The Turkish Competition Authority recently announced a public consultation period for proposed amendments and additions to its guidelines on vertical agreements. The current regulatory framework fails to address the topic in any meaningful detail, simply indicating that online sales have the characteristic of passive sales. Current Turkish legislation also fails to address most favored customer clauses in vertical agreements. The proposed amendments aim to address these deficiencies by providing enhanced guidance information, to assist understanding and interpretation. The public can submit comments on the proposals to the Turkish Competition Authority until 11 September 2017.
The internet’s development as a distribution channel enables consumers to easily reach a large amount of information, compare prices, as well as access more products and sellers. On the other hand, it also enables producers to market products at lower costs and to wider geography. Accordingly, the internet is accepted to provide a more intense competitive environment than traditional sales channels. Global discussions have increased in recent years about the role of competition law in striking the balance between protecting the benefits offered by the internet, vis-à-vis producers’ commercial interests.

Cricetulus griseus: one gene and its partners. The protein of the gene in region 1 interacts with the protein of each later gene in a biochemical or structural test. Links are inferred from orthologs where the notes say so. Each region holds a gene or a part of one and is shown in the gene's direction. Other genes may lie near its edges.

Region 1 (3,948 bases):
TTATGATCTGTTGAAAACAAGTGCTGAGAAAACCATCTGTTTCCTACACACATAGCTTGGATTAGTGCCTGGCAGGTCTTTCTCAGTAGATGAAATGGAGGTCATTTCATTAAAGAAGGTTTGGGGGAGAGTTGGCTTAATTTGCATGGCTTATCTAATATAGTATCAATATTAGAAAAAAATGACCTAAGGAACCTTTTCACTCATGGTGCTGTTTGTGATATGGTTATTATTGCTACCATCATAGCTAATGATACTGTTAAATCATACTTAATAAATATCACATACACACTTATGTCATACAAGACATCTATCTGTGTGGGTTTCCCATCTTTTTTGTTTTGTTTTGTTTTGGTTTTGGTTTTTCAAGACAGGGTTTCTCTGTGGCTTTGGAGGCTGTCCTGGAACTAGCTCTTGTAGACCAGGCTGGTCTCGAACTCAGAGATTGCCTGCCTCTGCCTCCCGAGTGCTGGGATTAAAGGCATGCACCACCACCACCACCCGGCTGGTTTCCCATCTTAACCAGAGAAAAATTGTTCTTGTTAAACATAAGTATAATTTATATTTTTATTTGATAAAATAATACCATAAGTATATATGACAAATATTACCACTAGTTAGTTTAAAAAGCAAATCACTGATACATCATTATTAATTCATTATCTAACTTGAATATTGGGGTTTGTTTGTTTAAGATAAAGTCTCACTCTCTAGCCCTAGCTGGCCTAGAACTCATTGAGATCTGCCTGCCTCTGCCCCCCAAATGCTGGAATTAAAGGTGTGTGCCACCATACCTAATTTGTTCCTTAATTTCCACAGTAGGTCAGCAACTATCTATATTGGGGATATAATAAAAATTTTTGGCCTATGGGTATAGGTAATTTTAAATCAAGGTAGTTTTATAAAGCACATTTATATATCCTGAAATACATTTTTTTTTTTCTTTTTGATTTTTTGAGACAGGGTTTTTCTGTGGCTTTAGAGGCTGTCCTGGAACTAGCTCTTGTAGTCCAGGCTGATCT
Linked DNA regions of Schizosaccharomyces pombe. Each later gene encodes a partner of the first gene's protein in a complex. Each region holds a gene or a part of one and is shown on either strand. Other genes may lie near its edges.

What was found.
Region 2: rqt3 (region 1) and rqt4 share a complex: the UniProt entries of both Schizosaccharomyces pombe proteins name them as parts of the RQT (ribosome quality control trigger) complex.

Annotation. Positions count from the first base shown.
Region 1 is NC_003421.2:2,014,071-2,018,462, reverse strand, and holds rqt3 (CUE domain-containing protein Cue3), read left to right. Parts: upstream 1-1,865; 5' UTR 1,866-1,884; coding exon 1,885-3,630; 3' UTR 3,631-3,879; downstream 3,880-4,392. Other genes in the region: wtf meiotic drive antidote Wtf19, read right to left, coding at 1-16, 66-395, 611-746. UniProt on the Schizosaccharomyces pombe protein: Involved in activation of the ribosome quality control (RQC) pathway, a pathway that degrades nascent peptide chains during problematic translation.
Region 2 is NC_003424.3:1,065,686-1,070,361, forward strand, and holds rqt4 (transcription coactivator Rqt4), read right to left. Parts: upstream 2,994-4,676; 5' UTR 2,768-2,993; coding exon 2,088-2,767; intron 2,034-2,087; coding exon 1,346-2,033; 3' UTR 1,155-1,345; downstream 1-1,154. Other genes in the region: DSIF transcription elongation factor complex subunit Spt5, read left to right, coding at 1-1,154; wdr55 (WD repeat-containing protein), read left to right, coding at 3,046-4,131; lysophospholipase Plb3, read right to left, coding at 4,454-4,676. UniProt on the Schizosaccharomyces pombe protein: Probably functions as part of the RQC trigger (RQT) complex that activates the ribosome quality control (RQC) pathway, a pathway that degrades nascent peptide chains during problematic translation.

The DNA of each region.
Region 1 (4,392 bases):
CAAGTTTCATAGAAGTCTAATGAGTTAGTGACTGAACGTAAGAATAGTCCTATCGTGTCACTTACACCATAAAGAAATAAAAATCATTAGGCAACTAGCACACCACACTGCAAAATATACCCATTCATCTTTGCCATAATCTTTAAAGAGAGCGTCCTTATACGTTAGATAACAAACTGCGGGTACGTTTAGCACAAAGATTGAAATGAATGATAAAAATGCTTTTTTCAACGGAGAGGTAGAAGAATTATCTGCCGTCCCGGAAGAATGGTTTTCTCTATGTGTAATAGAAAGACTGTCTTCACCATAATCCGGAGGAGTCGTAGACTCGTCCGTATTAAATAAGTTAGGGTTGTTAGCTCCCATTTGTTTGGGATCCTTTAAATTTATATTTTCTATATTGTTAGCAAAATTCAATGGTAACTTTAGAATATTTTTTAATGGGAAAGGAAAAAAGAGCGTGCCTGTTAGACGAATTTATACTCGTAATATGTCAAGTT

The European Commission revealed its approach to the issue in 2010 via the Regulation on Block Exemption (numbered 330/2010) and related guidelines. With these amendments, the Commission identified new prohibitions on online sales, as well as addressed vertical restrictions. These restrictions addressed permitted restrictions to eliminate producers’ concerns about brand image and freeriding. The substance of the proposed additions is largely in line with the European approach, as is developed to date under European Commission decisions and guidelines.